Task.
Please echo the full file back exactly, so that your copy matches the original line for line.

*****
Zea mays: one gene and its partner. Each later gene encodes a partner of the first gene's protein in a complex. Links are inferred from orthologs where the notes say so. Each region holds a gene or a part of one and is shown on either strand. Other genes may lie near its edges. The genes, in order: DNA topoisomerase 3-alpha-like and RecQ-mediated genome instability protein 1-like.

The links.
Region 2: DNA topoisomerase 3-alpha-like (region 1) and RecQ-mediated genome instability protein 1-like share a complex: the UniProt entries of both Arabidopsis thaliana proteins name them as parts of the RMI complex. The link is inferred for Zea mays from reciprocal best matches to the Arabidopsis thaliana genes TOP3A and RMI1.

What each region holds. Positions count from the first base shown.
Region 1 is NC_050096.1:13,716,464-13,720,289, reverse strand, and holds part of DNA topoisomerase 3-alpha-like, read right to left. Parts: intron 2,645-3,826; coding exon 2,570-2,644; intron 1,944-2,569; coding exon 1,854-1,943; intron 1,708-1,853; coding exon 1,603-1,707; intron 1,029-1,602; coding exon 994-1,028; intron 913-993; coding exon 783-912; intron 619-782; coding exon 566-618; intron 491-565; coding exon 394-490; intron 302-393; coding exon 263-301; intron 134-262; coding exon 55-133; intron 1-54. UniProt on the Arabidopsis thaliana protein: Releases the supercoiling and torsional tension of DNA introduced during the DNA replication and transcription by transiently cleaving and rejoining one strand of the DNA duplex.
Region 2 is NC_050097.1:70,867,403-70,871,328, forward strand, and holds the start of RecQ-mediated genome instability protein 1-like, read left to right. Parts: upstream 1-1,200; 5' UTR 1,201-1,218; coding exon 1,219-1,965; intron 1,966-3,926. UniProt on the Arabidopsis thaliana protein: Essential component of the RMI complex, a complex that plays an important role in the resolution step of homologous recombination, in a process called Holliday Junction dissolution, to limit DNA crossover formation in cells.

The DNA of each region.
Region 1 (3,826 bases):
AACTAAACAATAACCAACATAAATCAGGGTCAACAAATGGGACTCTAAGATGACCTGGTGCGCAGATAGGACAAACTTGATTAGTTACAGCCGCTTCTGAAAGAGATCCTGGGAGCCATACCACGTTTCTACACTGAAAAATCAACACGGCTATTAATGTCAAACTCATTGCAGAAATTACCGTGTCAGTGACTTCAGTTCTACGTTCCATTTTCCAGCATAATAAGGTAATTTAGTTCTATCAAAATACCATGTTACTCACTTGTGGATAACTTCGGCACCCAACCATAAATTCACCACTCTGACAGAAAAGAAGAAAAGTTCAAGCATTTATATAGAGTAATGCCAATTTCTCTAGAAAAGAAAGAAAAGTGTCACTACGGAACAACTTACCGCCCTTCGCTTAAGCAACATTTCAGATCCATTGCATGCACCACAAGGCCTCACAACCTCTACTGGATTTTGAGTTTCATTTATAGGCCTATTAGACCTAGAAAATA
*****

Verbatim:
Zea mays: one gene and its partner. Each later gene encodes a partner of the first gene's protein in a complex. Links are inferred from orthologs where the notes say so. Each region holds a gene or a part of one and is shown on either strand. Other genes may lie near its edges. The genes, in order: DNA topoisomerase 3-alpha-like and RecQ-mediated genome instability protein 1-like.

The links.
Region 2: DNA topoisomerase 3-alpha-like (region 1) and RecQ-mediated genome instability protein 1-like share a complex: the UniProt entries of both Arabidopsis thaliana proteins name them as parts of the RMI complex. The link is inferred for Zea mays from reciprocal best matches to the Arabidopsis thaliana genes TOP3A and RMI1.

What each region holds. Positions count from the first base shown.
Region 1 is NC_050096.1:13,716,464-13,720,289, reverse strand, and holds part of DNA topoisomerase 3-alpha-like, read right to left. Parts: intron 2,645-3,826; coding exon 2,570-2,644; intron 1,944-2,569; coding exon 1,854-1,943; intron 1,708-1,853; coding exon 1,603-1,707; intron 1,029-1,602; coding exon 994-1,028; intron 913-993; coding exon 783-912; intron 619-782; coding exon 566-618; intron 491-565; coding exon 394-490; intron 302-393; coding exon 263-301; intron 134-262; coding exon 55-133; intron 1-54. UniProt on the Arabidopsis thaliana protein: Releases the supercoiling and torsional tension of DNA introduced during the DNA replication and transcription by transiently cleaving and rejoining one strand of the DNA duplex.
Region 2 is NC_050097.1:70,867,403-70,871,328, forward strand, and holds the start of RecQ-mediated genome instability protein 1-like, read left to right. Parts: upstream 1-1,200; 5' UTR 1,201-1,218; coding exon 1,219-1,965; intron 1,966-3,926. UniProt on the Arabidopsis thaliana protein: Essential component of the RMI complex, a complex that plays an important role in the resolution step of homologous recombination, in a process called Holliday Junction dissolution, to limit DNA crossover formation in cells.

The DNA of each region.
Region 1 (3,826 bases):
AACTAAACAATAACCAACATAAATCAGGGTCAACAAATGGGACTCTAAGATGACCTGGTGCGCAGATAGGACAAACTTGATTAGTTACAGCCGCTTCTGAAAGAGATCCTGGGAGCCATACCACGTTTCTACACTGAAAAATCAACACGGCTATTAATGTCAAACTCATTGCAGAAATTACCGTGTCAGTGACTTCAGTTCTACGTTCCATTTTCCAGCATAATAAGGTAATTTAGTTCTATCAAAATACCATGTTACTCACTTGTGGATAACTTCGGCACCCAACCATAAATTCACCACTCTGACAGAAAAGAAGAAAAGTTCAAGCATTTATATAGAGTAATGCCAATTTCTCTAGAAAAGAAAGAAAAGTGTCACTACGGAACAACTTACCGCCCTTCGCTTAAGCAACATTTCAGATCCATTGCATGCACCACAAGGCCTCACAACCTCTACTGGATTTTGAGTTTCATTTATAGGCCTATTAGACCTAGAAAATA